Investment-Linked: Tracking the Financial Flows Behind Information Operations
In addition, instead of taking the lead in these information operations, the Chinese government has also taken to investing in downstream actors such as public relations companies to execute these operations. Investments could also be made in state agencies or state-run firms, while not directly for the intention of disinformation propagation, could be used for this purpose subsequently when the need arises.
Tracking the financial flows of these investments, therefore, become imperative toward understanding the information operations.
Ideology-Driven: Exploiting Individuals’ Beliefs to Spread Propaganda
Given a more decentralized network of disinformation manufacturers, ideology also becomes a driving force behind information operations. Individual actors can therefore become willing peddlers of China’s propaganda, driven by their own ideologies which can take the form of patriotism, the Chinese identity or China’s democracy as a better form of governance, for example.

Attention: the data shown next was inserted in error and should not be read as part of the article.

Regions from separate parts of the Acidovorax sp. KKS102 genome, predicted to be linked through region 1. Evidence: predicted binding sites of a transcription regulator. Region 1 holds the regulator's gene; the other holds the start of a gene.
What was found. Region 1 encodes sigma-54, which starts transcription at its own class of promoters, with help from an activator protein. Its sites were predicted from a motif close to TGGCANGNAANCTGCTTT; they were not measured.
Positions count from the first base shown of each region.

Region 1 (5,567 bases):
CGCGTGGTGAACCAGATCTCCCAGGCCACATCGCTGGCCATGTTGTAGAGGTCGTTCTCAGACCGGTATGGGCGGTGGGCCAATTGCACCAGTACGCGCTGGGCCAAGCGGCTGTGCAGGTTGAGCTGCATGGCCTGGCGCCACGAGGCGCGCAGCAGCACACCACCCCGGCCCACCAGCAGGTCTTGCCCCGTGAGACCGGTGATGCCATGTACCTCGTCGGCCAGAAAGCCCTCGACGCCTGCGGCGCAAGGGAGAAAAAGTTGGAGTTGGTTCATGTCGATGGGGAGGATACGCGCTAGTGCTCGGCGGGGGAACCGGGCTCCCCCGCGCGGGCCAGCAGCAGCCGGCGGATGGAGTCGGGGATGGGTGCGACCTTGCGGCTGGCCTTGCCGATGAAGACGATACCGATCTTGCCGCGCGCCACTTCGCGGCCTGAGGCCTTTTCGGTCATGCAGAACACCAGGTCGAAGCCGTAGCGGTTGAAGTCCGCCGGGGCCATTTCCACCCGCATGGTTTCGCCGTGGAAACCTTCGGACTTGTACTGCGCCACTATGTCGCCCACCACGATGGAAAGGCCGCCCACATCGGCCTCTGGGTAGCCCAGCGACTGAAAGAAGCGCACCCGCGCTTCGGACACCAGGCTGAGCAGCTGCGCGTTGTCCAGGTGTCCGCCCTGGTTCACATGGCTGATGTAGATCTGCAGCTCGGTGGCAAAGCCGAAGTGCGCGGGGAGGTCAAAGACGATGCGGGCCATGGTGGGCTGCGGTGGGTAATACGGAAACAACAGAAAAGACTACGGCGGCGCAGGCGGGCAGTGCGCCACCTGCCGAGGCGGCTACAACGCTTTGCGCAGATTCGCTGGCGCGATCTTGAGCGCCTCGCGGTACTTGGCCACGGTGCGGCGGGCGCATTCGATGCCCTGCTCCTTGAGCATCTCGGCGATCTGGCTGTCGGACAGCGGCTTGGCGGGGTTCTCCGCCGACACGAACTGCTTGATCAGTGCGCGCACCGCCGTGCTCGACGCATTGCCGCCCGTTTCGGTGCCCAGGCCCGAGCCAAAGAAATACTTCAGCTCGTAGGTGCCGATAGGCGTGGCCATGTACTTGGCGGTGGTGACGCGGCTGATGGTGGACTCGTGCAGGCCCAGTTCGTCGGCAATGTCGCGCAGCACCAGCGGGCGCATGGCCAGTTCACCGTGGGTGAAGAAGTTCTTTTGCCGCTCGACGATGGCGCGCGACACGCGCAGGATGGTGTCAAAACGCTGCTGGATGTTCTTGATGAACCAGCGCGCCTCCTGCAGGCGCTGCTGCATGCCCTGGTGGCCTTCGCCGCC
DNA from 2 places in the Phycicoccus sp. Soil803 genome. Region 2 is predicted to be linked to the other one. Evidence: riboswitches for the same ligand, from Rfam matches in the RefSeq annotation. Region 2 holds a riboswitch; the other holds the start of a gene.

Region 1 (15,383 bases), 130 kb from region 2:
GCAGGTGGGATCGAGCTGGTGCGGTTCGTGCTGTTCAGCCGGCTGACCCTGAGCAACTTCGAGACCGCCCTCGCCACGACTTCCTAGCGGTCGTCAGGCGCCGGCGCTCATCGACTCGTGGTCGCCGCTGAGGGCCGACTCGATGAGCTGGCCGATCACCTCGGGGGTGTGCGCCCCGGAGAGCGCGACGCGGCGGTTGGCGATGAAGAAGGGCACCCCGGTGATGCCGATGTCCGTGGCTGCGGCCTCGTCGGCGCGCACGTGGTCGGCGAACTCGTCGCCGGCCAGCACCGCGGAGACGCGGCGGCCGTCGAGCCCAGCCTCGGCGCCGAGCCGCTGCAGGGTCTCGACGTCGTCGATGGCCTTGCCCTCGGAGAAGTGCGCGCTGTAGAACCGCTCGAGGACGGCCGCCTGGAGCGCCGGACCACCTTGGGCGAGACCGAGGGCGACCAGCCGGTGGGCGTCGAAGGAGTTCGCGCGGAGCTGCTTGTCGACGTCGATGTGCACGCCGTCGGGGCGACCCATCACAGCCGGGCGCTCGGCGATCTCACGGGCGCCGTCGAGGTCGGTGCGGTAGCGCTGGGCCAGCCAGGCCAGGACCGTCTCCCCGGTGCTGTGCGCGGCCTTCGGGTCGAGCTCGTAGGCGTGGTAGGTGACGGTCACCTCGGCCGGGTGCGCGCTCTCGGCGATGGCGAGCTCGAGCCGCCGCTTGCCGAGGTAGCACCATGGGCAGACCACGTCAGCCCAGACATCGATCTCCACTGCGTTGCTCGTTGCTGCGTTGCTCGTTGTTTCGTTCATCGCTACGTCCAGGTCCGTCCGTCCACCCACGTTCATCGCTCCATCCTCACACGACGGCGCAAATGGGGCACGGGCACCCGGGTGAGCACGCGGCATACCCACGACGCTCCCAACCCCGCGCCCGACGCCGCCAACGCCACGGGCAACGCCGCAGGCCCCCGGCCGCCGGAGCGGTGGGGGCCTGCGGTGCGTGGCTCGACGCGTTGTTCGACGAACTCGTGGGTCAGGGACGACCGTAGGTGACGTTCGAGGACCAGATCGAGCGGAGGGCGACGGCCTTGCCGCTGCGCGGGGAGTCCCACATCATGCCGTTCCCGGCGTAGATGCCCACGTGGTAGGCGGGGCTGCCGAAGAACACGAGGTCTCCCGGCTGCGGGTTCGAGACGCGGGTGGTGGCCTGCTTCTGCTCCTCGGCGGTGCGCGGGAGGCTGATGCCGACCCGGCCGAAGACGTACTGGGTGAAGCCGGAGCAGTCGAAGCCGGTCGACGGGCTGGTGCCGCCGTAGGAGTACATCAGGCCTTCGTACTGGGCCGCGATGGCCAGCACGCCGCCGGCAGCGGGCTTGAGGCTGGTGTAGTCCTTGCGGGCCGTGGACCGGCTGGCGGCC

Our chairperson, Dr. Puma Shen, will elaborate more on the 3I framework in the coming year.
Conclusion: A Framework to Investigate Chinese Information Operations
China has stepped up its information operations under Xi Jinping in the last few years, and the menacing threat of China’s authoritarianism requires a clear framework to examine how the CCP conducts its information operations so that counterstrategies can be developed to prevent these influences from disrupting our societies and democratic resilience. The framework developed by Doublethink aims to provide researchers with the tool to do so.
About the report — Deafening Whispers
Doublethink Lab | Authors
- Lilly Min-Chen Lee, Global Research Program Manager
- Po-Yu Tseng, Social Engagement Team Researcher
- Shih-Shiuan Wilson Kao, Legal Researcher
- Min-Hsuan Wu, Chief Executive Officer
- Dr. Puma Shen, Assistant Professor at National Taipei University, Chairman of Doublethink Lab